Corda Inc. Fined nearly $250,000 after gas leak on Nov 25th

Corda Inc, situated in Newcastle off of Route 9 & next to the Delaware Memorial Bridge faces a $246,739 Fine after a gas leak on the Sunday evening after Thanksgiving which halted traffic for seven hours.

Delaware environmental regulators found the company at fault for the release of more than 2,600 pounds of ethylene oxide, a known carcinogen that is also flammable and explosive.

The company also reimbursed Delaware River & Bay Authroity nearly $150,000 in loss tolls. This was done in fear of people inhaling the gas, neighborhoods close by were also notified of this via “reverse 911” call to stay inside.

The leak was caused by a failed gasket, which the Department of Natural Resources and Environmental Control said failed because it was made of unsuitable material for processing of ethylene oxide.

Croda uses ethylene oxide to make surfactants and emulsifiers, chemicals industrial customers use to create liquids that combine mixtures that otherwise would separate, like face creams and cosmetics. 

Croda had been using the chemical at the plant along the Delaware River for years, but had just recently started manufacturing the chemical on-site.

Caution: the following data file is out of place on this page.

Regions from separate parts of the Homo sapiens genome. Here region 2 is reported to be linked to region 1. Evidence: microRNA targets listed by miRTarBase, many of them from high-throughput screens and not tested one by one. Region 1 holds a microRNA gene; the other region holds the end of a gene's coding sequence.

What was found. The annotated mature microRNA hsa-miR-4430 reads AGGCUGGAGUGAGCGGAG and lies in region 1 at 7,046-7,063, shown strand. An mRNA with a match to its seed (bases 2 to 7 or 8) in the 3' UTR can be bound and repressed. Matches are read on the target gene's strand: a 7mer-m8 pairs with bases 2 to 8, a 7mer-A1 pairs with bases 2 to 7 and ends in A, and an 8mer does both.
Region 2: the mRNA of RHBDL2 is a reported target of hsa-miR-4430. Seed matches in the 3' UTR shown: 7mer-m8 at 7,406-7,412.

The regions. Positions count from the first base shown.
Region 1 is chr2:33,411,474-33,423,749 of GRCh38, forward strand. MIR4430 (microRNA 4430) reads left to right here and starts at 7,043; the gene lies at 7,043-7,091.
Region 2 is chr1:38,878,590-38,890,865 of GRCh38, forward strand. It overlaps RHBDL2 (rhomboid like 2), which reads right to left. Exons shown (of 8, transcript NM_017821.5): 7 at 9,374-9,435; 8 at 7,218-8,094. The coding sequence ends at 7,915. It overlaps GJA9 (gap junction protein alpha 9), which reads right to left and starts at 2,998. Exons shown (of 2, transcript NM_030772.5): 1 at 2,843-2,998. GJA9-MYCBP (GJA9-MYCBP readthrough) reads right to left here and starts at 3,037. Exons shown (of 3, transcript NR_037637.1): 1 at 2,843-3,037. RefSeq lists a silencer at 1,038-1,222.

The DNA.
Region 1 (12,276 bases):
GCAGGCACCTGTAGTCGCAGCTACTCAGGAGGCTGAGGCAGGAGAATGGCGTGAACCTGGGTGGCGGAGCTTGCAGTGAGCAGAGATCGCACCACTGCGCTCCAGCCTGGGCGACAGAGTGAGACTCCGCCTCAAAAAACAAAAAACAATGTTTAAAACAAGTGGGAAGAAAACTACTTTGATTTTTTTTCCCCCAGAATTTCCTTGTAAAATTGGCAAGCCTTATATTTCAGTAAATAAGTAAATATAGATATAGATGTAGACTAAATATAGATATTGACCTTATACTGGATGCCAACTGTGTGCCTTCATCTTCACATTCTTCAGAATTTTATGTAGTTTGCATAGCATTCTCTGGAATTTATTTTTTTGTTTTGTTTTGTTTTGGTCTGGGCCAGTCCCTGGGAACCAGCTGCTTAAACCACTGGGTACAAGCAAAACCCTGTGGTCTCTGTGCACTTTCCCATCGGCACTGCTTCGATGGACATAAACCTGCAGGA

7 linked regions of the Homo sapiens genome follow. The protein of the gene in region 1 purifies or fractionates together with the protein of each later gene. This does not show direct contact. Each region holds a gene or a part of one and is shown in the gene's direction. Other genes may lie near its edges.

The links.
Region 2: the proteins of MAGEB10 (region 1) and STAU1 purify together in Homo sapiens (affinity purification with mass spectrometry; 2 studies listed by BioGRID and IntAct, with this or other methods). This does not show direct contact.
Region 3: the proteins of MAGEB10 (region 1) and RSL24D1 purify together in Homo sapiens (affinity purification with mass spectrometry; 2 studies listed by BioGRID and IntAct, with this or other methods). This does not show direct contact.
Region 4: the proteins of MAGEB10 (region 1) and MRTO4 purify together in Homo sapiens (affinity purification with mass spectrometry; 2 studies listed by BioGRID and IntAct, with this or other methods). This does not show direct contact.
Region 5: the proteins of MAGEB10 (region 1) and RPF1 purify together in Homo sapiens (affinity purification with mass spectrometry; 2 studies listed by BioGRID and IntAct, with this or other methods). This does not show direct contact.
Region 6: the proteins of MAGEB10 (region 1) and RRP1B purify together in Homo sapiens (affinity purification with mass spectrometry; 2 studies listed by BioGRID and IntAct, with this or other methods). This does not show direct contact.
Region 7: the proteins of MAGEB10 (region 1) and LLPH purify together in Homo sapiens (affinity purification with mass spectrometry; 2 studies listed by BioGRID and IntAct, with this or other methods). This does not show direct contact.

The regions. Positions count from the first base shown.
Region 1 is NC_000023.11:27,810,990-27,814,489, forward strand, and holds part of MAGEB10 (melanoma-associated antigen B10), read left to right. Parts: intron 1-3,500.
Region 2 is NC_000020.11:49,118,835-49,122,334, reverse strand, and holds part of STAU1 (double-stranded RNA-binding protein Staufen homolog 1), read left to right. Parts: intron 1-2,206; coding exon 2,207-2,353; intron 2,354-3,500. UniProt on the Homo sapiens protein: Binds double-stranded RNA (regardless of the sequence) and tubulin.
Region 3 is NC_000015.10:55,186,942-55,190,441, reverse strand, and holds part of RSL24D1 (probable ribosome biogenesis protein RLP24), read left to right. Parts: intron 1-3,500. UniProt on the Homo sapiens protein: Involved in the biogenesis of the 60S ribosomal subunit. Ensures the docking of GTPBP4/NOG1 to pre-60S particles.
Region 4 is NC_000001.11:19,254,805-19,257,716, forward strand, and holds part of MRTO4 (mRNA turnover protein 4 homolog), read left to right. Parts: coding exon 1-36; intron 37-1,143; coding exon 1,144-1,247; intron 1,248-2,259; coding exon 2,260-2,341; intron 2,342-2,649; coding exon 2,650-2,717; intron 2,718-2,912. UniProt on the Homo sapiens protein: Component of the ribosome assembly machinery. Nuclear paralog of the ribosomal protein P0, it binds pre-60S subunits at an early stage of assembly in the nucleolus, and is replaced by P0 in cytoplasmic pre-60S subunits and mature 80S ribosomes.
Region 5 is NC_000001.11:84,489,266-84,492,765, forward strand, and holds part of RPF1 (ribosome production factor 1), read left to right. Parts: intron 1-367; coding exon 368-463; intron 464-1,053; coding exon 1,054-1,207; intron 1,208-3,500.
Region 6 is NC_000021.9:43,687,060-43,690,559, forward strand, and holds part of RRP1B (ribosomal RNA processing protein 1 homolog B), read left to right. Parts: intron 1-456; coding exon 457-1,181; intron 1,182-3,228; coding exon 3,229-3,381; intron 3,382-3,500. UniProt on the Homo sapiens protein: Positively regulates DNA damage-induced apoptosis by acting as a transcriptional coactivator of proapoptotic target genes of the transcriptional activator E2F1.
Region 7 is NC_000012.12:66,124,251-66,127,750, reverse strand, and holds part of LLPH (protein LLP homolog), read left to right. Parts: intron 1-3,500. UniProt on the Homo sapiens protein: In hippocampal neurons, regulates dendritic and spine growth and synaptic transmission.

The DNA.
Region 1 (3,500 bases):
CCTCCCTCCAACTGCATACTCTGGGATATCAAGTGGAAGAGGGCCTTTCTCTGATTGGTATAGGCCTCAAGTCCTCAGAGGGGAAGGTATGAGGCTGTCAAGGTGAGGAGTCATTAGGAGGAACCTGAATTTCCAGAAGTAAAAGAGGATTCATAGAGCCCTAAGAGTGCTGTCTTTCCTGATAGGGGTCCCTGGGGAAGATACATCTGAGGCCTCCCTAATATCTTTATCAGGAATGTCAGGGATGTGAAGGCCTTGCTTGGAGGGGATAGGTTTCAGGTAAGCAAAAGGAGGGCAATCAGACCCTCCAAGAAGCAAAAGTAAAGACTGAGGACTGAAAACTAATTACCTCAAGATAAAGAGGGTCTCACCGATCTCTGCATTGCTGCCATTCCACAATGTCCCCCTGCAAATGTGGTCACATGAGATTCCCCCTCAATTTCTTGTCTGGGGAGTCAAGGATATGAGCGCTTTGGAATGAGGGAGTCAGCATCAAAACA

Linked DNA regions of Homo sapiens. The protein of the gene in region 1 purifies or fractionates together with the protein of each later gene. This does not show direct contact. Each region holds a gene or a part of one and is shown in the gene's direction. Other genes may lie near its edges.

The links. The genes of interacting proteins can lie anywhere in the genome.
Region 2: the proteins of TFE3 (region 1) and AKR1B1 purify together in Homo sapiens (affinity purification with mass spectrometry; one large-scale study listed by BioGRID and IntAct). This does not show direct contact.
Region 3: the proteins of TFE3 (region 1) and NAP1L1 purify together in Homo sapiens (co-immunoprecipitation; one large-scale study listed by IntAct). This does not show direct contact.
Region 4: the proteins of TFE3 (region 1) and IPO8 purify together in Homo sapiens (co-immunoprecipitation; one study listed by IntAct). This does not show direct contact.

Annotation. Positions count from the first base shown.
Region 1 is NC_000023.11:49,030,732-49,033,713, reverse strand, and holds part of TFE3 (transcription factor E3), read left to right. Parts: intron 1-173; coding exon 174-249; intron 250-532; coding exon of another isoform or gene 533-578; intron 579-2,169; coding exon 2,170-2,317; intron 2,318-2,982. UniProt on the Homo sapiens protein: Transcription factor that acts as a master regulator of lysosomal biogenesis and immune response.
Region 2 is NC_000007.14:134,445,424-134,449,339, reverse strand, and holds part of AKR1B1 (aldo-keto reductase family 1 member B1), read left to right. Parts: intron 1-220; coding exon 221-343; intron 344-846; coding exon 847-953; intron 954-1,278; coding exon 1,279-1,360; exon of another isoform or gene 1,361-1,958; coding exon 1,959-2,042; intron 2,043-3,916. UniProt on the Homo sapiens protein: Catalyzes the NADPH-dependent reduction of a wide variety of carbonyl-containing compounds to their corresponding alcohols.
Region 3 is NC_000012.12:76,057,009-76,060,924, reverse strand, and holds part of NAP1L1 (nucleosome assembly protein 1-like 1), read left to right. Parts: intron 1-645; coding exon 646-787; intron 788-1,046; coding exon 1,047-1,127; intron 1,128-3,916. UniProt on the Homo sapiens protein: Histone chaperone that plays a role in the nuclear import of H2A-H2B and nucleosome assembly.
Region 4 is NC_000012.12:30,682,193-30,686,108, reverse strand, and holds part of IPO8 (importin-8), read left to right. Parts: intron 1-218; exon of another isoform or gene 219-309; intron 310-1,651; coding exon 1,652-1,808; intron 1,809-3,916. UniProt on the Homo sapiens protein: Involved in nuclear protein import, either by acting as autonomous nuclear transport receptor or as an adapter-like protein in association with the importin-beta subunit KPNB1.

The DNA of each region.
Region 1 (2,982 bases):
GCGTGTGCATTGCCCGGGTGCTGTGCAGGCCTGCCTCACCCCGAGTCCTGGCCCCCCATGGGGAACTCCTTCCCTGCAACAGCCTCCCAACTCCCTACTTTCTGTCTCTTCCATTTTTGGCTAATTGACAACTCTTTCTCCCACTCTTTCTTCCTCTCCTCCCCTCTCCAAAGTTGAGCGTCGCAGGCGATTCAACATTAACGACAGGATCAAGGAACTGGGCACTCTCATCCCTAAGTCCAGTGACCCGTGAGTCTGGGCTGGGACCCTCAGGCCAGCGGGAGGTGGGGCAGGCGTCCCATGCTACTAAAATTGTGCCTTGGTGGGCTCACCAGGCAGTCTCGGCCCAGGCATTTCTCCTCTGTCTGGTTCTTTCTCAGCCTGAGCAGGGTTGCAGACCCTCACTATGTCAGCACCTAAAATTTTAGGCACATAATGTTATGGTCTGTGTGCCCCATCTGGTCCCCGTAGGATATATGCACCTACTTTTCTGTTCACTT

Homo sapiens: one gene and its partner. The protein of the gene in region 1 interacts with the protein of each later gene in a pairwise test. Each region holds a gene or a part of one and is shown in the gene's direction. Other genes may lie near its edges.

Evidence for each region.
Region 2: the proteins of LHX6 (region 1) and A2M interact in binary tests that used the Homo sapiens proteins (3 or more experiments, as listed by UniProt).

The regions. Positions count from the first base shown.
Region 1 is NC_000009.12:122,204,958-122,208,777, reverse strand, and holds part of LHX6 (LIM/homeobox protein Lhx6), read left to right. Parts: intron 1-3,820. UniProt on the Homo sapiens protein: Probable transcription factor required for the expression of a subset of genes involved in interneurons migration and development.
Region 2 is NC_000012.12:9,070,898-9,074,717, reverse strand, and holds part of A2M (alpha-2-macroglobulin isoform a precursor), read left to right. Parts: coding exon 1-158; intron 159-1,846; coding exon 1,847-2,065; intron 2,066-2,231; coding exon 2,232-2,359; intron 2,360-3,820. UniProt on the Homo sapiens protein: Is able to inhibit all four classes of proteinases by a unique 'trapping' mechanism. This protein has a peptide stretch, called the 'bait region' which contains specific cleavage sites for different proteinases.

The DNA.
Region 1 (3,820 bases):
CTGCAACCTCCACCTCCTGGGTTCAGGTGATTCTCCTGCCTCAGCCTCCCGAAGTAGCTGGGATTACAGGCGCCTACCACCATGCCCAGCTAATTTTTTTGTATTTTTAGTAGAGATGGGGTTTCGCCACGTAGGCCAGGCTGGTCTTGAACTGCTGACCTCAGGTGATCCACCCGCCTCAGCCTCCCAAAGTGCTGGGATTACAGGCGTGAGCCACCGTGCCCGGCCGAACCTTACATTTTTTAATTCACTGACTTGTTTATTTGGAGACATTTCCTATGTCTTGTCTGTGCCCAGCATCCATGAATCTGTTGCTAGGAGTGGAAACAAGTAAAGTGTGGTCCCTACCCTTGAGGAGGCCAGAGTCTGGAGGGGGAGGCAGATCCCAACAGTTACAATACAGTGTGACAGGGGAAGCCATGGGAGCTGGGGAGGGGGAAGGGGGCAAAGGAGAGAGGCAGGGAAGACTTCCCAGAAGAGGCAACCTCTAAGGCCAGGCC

"Once we satisfy the other actions prescribed by DNREC for approval to restart, and both we and DNREC agree it is once again safe to operate the EO plant, the Croda team will resume the production of EO," said company spokeswoman Cara Eaton in an email.

Aside from the monetary penalty, the settlement order also includes a "comprehensive sampling plan, to confirm there are no environmental effects from this incident," Eaton said.

DNREC said in the order announced on Thursday that nearly 700,000 gallons of deluge water, which was used during the response to suppress the chemical and reduce the risk of ignition, also was released into the ground and a wooded area nearby a sump that overflowed.

The order directs Croda, which DNREC has cited for "improper maintenance and operation of the Atlas Point facility," to set up a plan for monitoring and remediation where that water overflowed.

"That risk was minimized in large part thanks to our response systems and the amazing work of first responders the night of the incident," Eaton said in an email.

Soil borings and a monitoring well will gather data on any chemical pollution from the ethylene oxide leak and resulting contaminated water overflow.

According to the order, a draft soil and water evaluation has already been received by environmental regulators. A final report is due to DNREC's Site Investigation and Restoration Section in 15 days.

Source -Delaware Online

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